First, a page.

In June, the government of Colombia and the FARC parties issued a ground-breaking declaration of principles on victims. They announced that they were inviting a delegation of victims to participate in the talks and that other opportunities will be created for victims to be heard within the peace process. They requested that the United Nations and the National University convene a series of three regional and one national forum for victims to present their proposals. Two forums have already taken place and the others are scheduled for late July and early August.
During a June 2014 visit to Colombia, U.S. Vice President Joe Biden met with victims of the conflict and emphasized the need for greater human rights protections as the peace process progresses. What role can the U.S. play, both politically and financially, in facilitating an end to the conflict? What recommendations do victims’ groups have for the U.S. as it prepares to support a post-war Colombia?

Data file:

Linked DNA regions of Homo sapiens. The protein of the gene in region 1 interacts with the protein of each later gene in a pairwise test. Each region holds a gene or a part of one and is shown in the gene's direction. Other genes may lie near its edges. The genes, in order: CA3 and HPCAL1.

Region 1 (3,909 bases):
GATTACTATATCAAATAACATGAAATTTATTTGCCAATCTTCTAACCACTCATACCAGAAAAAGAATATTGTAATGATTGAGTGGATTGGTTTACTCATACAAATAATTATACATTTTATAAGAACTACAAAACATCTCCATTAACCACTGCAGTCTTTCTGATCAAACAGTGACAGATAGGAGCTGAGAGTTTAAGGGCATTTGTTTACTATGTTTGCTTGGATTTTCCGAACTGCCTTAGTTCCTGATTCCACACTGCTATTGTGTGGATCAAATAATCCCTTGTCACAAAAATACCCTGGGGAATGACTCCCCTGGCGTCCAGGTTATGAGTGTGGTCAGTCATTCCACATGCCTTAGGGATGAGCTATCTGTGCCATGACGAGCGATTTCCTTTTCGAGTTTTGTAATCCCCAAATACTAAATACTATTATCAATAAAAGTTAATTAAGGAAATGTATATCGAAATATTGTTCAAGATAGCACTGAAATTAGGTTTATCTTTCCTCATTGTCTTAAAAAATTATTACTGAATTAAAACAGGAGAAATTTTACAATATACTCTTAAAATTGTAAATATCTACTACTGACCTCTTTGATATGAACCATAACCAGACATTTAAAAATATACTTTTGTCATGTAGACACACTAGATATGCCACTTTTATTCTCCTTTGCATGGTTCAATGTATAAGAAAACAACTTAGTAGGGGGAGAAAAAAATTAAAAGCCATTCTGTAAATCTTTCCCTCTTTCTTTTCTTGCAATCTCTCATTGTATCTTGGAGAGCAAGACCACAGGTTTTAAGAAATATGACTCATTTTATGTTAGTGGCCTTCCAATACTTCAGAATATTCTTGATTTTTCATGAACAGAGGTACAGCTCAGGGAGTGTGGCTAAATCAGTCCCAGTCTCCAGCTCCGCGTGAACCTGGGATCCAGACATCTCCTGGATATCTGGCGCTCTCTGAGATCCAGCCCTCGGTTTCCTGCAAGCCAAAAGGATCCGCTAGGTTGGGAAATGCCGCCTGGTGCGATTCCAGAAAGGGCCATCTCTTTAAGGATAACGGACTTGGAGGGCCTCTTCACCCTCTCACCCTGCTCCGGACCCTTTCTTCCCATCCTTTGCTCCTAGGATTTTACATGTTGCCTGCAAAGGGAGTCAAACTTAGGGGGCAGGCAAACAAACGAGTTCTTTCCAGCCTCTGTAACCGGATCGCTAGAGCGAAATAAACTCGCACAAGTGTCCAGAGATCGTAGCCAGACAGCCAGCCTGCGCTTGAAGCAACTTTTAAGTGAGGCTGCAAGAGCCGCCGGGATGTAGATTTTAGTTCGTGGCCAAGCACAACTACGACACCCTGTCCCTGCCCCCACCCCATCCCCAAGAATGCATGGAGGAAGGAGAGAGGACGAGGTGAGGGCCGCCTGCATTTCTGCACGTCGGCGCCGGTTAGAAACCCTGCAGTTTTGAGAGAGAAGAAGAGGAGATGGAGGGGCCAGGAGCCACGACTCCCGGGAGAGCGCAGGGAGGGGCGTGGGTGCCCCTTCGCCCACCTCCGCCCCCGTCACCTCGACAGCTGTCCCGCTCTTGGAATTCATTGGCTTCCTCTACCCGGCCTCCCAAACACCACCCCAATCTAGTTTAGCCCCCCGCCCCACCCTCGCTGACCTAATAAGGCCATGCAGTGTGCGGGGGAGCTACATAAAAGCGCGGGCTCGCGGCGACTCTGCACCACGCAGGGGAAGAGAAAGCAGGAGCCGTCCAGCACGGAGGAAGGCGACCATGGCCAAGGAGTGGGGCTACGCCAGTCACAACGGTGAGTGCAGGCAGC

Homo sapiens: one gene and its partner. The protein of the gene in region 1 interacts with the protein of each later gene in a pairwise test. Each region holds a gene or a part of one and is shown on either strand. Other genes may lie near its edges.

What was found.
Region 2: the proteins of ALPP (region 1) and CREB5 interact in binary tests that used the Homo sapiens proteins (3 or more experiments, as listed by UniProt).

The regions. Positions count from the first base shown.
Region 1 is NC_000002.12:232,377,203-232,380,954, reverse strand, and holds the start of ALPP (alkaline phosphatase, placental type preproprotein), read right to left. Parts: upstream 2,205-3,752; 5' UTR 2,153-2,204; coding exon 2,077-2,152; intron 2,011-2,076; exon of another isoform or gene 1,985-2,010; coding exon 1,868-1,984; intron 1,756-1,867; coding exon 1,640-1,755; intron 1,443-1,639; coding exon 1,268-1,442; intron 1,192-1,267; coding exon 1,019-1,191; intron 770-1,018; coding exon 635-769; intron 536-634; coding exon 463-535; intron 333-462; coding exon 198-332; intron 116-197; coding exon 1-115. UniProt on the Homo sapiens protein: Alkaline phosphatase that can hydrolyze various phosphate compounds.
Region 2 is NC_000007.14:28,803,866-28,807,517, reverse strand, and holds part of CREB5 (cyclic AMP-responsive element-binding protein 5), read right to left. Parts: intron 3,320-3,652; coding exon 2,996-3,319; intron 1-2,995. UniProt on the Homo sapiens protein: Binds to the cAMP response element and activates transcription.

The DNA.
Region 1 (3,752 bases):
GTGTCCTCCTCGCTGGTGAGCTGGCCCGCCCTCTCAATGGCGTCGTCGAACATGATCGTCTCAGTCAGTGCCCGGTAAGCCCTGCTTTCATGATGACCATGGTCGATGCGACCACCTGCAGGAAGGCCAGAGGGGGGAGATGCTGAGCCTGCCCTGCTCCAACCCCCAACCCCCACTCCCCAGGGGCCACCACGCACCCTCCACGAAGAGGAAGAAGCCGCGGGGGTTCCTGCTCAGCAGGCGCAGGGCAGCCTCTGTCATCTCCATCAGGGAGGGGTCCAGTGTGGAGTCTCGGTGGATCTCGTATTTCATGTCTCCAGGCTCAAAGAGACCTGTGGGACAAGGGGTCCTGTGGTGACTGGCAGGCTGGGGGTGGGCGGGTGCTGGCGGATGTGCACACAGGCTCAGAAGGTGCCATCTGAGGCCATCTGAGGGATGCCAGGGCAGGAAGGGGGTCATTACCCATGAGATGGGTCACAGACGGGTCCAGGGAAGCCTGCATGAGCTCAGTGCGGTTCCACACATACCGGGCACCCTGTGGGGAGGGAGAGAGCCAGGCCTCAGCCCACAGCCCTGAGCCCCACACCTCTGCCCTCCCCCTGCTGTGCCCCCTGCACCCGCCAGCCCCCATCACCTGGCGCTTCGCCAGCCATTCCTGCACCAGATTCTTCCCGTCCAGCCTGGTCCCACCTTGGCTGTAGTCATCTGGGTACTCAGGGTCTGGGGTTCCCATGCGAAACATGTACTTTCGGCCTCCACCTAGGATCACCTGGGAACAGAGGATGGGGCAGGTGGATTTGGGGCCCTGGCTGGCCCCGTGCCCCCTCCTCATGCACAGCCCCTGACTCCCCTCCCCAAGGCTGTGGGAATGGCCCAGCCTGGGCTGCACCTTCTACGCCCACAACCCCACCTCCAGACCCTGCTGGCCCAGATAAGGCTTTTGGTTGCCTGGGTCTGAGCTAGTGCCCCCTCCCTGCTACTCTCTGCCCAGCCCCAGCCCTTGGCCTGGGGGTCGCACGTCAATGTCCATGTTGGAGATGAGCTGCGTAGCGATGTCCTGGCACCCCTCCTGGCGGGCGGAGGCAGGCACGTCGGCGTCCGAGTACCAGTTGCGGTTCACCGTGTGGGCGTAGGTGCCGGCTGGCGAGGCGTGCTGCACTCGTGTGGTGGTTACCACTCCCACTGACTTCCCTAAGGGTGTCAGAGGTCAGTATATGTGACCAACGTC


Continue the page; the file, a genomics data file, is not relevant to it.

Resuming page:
The event discussed victims’ rights and proposals from four victims of different groups, including guerrillas, paramilitaries, and the State. A half a century of internal armed conflict has resulted in more than 6.5 million victims officially registered with the Colombian government’s Victims’ Unit. This event provided the opportunity to hear diverse perspectives of leaders who are survivors of violence to discuss their proposals for a just and lasting peace.